A blog about hip-hop, rap music, its trends, and an overall thought about the music an culture, without indulging in gossip. A real set of opinions and discussions, not based on the popular sentiment, but examining and challenging it.

Tuesday, July 31, 2012

Momma's boys - protecting your mother at all costs

This topic came to me because of the recent arrest of Dallas Cowboy's wide receiver Dez Bryant's arrest for domestic violence against his mother. In a random play list the song "Still Got Love For You" by Beanie Sigel with a feature from Jay-z came on and I had to listen to these guys pretty much tell their absentee fathers to suck it up if they were salty over a previous song where they talked about not having them in their lives. All I could do was think about the differing ways these guys treat their two parents. Going back to Dez Bryant who has a long history and a messed up story about his life growing up, I have to wonder if maybe she hadn't been asking for this for a while.

Let me explain, I'm not saying that Dez should just beat on his mother or any other woman but what if she was putting him and his career in a compromising situation? Could you understand it? Any other person in the world who does such would be a license to put a foot in their ass, yet their is still a stigma attached to maybe pointing out the flaws of the female parent which led to the struggles so many urban athletes, artists, and celebrities can claim as their back stories. Go listen to "All I Got is You", by Ghostface. He raps about living with a bunch of people in an apartment and having to use food stamps, newspaper for toilet paper, and borrow food from neighbors. Now I'm not saying it's all his mother's fault, but she has to be culpable in some manner for the situation.



Remember the reaction to Eminem going in on his mother? The black community all were talking about how 'we just don't do that' to our mothers. How about maybe thats what we need to do if they put our backs against the wall. (let me state this when I say our I mean in general, not myself specifically because I was never in that kind of position so please if you feel otherwise leave a comment explaining that below) But the idea of unconditional love and not letting people know their role in why something is screwed up and/or unhealthy is an issue. This is part of the reason the cycle has continued for so long because when it comes time to confront everyone with this, it becomes selective, with the women getting a pass the majority of the time.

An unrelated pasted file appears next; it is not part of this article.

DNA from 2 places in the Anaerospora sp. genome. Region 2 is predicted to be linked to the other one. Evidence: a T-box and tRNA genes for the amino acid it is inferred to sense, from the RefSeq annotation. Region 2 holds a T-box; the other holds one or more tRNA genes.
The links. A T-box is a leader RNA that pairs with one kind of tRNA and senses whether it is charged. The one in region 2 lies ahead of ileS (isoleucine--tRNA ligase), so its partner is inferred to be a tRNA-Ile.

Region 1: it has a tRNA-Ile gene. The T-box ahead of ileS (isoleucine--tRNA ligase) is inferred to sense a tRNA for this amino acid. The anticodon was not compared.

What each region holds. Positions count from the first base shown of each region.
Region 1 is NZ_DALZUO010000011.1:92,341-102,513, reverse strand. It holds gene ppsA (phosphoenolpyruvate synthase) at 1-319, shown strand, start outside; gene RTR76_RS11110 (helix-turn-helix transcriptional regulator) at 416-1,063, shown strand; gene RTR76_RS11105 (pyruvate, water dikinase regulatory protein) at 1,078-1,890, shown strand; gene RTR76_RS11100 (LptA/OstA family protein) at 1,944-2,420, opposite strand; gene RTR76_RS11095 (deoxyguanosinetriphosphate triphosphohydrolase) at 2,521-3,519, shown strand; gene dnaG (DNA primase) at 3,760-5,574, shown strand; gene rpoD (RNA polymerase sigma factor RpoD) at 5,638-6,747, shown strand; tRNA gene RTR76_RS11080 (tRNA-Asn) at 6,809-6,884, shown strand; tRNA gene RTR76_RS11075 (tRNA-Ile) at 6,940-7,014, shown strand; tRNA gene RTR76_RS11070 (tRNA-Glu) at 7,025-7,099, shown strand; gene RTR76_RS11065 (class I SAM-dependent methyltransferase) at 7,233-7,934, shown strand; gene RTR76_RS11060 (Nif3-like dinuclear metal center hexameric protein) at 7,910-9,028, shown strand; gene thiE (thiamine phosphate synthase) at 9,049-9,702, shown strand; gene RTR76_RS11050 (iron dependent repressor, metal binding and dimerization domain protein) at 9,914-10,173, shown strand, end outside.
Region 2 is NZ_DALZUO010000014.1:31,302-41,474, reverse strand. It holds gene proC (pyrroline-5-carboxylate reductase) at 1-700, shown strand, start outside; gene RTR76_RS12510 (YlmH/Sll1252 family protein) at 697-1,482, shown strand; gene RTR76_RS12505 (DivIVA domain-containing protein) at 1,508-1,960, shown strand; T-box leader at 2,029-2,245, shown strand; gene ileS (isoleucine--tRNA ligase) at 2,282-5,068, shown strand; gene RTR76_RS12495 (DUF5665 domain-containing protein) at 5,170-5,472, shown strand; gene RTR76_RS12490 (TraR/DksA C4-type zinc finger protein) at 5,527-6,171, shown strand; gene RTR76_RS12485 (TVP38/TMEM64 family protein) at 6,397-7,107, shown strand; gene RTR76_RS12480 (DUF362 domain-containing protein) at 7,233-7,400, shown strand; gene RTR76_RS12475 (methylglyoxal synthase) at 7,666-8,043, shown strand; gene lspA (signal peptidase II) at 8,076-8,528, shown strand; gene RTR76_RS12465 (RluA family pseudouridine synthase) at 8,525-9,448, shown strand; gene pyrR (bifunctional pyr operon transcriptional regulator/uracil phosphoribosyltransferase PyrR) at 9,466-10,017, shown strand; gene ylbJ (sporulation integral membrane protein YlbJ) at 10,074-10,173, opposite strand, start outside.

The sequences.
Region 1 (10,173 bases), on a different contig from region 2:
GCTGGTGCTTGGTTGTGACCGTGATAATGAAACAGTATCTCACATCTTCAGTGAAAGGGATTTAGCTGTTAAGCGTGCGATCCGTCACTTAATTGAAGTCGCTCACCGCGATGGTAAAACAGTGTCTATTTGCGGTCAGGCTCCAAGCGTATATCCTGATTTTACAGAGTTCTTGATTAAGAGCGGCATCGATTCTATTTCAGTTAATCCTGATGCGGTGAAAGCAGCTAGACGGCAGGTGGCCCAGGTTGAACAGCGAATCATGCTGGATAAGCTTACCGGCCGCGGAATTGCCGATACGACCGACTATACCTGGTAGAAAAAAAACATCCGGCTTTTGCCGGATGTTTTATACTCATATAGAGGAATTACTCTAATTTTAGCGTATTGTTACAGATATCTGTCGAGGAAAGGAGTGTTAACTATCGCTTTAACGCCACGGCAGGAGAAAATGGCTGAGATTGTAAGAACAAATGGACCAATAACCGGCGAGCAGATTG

Let's stop and talk about the relationship between most rappers and their fathers. For the most part, it is fractured and often non-existent. For that reason, women are left as the sole providers and care givers. It is admirable and noble in most senses. For not being around, the male parents are often called out, and  treated as less than men for ducking out. There are plenty of examples one of the better of which is "Where have you been" featuring Beanie Sigel and Jay-z from the dynasty album as well as "Still Got Love for you" from the following Beanie Sigel album. At any point, fathers are called out for their lack of involvement. Hell, Nas can even admit his own faults as a parent on "Daughters" yet it is still a taboo subject for black men to tell the truth about their mothers.



To sum this up, I'm not knocking someone because they had to struggle and try to take care of their family, however if someone is repeatedly making the mistakes to put themselves and their family at risk, it needs to be said. This isn't to try and cover up the past but in hip-hop the idea is to express and talk to one another in order to make changes. People need to know it's alright to recognize that negativity and that those feelings exist so they can work towards correcting them. It's also important for other mothers who may not be the best to possibly look at themselves and understand they are going to be held responsible for their actions at some point in the future.

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